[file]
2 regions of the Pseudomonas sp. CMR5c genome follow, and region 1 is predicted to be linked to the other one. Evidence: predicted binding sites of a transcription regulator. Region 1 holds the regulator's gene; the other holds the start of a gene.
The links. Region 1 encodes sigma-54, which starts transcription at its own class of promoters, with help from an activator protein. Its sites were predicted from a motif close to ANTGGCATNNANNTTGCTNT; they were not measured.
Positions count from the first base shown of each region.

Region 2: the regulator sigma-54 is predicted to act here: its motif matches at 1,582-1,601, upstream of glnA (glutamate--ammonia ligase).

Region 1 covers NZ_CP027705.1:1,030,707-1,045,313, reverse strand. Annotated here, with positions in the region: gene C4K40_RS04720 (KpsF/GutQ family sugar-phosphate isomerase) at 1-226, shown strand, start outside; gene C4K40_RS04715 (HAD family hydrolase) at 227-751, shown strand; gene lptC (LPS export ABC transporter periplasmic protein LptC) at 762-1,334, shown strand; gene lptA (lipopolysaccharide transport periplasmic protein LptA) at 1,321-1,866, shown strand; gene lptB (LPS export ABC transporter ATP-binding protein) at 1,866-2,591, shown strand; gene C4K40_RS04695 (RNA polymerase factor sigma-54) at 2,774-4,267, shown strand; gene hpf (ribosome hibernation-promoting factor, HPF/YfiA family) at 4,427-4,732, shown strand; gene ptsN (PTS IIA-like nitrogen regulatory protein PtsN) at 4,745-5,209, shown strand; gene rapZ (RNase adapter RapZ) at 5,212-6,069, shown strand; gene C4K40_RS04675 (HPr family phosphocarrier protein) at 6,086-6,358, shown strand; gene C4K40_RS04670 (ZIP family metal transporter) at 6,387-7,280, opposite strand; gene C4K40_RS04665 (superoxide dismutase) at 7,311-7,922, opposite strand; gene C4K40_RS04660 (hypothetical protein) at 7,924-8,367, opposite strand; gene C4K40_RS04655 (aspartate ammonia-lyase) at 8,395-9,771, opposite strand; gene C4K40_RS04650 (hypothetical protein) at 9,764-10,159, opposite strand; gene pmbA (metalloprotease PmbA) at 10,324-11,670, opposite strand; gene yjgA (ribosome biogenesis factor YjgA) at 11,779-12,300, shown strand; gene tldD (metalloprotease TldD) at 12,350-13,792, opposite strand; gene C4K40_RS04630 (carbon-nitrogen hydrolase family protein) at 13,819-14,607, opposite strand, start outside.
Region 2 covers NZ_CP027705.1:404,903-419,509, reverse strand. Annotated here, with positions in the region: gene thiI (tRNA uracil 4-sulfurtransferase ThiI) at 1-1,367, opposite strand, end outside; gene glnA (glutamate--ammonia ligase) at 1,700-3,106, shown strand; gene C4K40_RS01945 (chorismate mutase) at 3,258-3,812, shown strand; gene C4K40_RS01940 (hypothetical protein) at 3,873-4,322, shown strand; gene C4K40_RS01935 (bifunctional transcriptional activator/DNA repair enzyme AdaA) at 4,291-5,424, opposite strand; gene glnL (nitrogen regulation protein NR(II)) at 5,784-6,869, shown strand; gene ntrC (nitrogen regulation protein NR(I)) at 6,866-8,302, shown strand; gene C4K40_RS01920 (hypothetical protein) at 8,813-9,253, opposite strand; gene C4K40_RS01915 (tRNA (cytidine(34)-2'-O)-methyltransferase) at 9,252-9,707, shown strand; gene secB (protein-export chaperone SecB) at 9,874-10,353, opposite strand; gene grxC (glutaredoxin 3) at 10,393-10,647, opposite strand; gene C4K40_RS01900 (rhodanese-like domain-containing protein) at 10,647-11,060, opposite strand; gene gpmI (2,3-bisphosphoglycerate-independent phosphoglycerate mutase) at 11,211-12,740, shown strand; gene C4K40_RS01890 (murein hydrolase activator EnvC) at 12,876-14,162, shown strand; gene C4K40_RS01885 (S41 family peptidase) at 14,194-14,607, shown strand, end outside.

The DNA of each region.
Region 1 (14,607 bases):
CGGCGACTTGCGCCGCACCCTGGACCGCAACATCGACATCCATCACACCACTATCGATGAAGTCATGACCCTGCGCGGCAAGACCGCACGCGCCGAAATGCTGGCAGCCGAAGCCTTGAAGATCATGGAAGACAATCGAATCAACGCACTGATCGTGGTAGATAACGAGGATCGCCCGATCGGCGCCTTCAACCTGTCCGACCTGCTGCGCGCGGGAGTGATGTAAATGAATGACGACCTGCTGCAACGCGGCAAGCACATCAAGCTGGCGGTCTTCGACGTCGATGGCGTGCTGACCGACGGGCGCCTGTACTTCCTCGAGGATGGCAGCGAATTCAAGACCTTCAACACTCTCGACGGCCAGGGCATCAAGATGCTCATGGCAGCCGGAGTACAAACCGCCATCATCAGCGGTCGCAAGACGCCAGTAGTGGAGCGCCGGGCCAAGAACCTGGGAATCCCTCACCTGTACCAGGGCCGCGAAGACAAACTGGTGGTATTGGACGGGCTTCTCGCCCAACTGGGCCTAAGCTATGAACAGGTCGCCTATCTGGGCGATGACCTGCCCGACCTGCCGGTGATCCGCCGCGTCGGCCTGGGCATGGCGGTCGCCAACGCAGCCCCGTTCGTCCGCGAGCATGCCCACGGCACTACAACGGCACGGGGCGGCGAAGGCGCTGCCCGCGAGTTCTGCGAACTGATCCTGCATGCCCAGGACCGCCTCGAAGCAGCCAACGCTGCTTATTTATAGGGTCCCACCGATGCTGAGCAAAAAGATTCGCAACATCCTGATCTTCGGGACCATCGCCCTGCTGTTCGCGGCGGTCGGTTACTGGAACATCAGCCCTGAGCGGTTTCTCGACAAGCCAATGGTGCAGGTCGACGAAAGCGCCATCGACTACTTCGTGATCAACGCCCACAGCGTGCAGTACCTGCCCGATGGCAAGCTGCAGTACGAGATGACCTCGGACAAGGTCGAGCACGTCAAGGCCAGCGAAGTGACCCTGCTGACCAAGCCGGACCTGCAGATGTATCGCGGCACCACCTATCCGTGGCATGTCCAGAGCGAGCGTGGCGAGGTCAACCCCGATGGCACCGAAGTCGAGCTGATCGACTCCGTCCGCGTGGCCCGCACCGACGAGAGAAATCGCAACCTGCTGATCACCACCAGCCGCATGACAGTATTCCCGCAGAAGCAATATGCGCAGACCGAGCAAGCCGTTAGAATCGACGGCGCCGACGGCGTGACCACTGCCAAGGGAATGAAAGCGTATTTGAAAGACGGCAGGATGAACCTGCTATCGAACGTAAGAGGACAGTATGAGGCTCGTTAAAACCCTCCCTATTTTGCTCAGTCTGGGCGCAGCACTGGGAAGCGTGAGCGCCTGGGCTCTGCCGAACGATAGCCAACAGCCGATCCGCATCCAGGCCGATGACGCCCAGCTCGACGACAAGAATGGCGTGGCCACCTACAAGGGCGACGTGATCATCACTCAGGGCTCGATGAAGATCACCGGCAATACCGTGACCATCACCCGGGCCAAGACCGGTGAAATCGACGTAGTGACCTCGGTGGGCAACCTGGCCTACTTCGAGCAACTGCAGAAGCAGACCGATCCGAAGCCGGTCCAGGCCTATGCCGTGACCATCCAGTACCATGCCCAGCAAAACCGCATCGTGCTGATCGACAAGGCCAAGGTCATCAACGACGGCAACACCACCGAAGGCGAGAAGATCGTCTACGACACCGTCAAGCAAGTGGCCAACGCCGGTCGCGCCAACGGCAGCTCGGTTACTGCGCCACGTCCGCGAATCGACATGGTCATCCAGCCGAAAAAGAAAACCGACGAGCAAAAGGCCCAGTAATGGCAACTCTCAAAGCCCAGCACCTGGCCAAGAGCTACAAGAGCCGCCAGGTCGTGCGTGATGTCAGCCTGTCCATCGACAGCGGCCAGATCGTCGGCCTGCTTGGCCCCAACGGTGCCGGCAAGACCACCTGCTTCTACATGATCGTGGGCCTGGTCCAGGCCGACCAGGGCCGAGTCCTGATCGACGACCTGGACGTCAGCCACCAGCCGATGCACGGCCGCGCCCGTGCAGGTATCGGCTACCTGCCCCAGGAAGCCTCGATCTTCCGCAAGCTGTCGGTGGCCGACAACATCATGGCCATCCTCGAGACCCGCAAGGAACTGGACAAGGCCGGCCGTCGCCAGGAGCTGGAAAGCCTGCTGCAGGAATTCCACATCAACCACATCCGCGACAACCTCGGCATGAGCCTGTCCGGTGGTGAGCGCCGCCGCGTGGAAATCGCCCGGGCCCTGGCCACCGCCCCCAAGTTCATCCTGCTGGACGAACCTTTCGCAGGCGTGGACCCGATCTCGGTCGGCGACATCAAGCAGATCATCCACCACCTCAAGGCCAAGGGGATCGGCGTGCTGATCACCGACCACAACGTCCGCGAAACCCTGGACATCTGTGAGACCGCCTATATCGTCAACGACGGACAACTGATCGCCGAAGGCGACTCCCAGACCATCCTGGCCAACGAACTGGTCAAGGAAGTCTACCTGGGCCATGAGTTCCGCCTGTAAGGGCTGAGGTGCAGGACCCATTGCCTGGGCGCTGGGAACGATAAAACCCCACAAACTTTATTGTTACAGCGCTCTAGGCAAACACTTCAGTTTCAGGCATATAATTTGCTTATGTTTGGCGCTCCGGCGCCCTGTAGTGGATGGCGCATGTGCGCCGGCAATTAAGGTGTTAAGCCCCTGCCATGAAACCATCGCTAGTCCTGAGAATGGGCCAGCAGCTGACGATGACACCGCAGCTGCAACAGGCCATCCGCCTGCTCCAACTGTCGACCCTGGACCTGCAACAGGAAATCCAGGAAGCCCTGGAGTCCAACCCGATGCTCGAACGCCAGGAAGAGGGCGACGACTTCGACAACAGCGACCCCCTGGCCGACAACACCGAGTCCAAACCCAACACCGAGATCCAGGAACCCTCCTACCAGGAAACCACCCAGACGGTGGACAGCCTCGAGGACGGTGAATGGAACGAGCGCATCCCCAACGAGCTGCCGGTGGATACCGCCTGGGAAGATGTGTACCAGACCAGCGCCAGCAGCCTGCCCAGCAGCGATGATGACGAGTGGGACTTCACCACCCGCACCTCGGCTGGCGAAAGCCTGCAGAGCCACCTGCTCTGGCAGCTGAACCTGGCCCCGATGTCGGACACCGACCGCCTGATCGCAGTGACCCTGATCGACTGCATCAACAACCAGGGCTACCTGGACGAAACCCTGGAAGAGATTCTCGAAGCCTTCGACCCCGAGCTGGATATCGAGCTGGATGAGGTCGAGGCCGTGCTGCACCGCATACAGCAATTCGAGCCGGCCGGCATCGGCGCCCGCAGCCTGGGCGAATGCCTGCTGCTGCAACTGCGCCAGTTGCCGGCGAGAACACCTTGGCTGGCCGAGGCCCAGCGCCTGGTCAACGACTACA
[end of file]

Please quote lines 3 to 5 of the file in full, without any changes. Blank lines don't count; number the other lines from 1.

Positions count from the first base shown of each region.

Region 2: the regulator sigma-54 is predicted to act here: its motif matches at 1,582-1,601, upstream of glnA (glutamate--ammonia ligase).

Region 1 covers NZ_CP027705.1:1,030,707-1,045,313, reverse strand. Annotated here, with positions in the region: gene C4K40_RS04720 (KpsF/GutQ family sugar-phosphate isomerase) at 1-226, shown strand, start outside; gene C4K40_RS04715 (HAD family hydrolase) at 227-751, shown strand; gene lptC (LPS export ABC transporter periplasmic protein LptC) at 762-1,334, shown strand; gene lptA (lipopolysaccharide transport periplasmic protein LptA) at 1,321-1,866, shown strand; gene lptB (LPS export ABC transporter ATP-binding protein) at 1,866-2,591, shown strand; gene C4K40_RS04695 (RNA polymerase factor sigma-54) at 2,774-4,267, shown strand; gene hpf (ribosome hibernation-promoting factor, HPF/YfiA family) at 4,427-4,732, shown strand; gene ptsN (PTS IIA-like nitrogen regulatory protein PtsN) at 4,745-5,209, shown strand; gene rapZ (RNase adapter RapZ) at 5,212-6,069, shown strand; gene C4K40_RS04675 (HPr family phosphocarrier protein) at 6,086-6,358, shown strand; gene C4K40_RS04670 (ZIP family metal transporter) at 6,387-7,280, opposite strand; gene C4K40_RS04665 (superoxide dismutase) at 7,311-7,922, opposite strand; gene C4K40_RS04660 (hypothetical protein) at 7,924-8,367, opposite strand; gene C4K40_RS04655 (aspartate ammonia-lyase) at 8,395-9,771, opposite strand; gene C4K40_RS04650 (hypothetical protein) at 9,764-10,159, opposite strand; gene pmbA (metalloprotease PmbA) at 10,324-11,670, opposite strand; gene yjgA (ribosome biogenesis factor YjgA) at 11,779-12,300, shown strand; gene tldD (metalloprotease TldD) at 12,350-13,792, opposite strand; gene C4K40_RS04630 (carbon-nitrogen hydrolase family protein) at 13,819-14,607, opposite strand, start outside.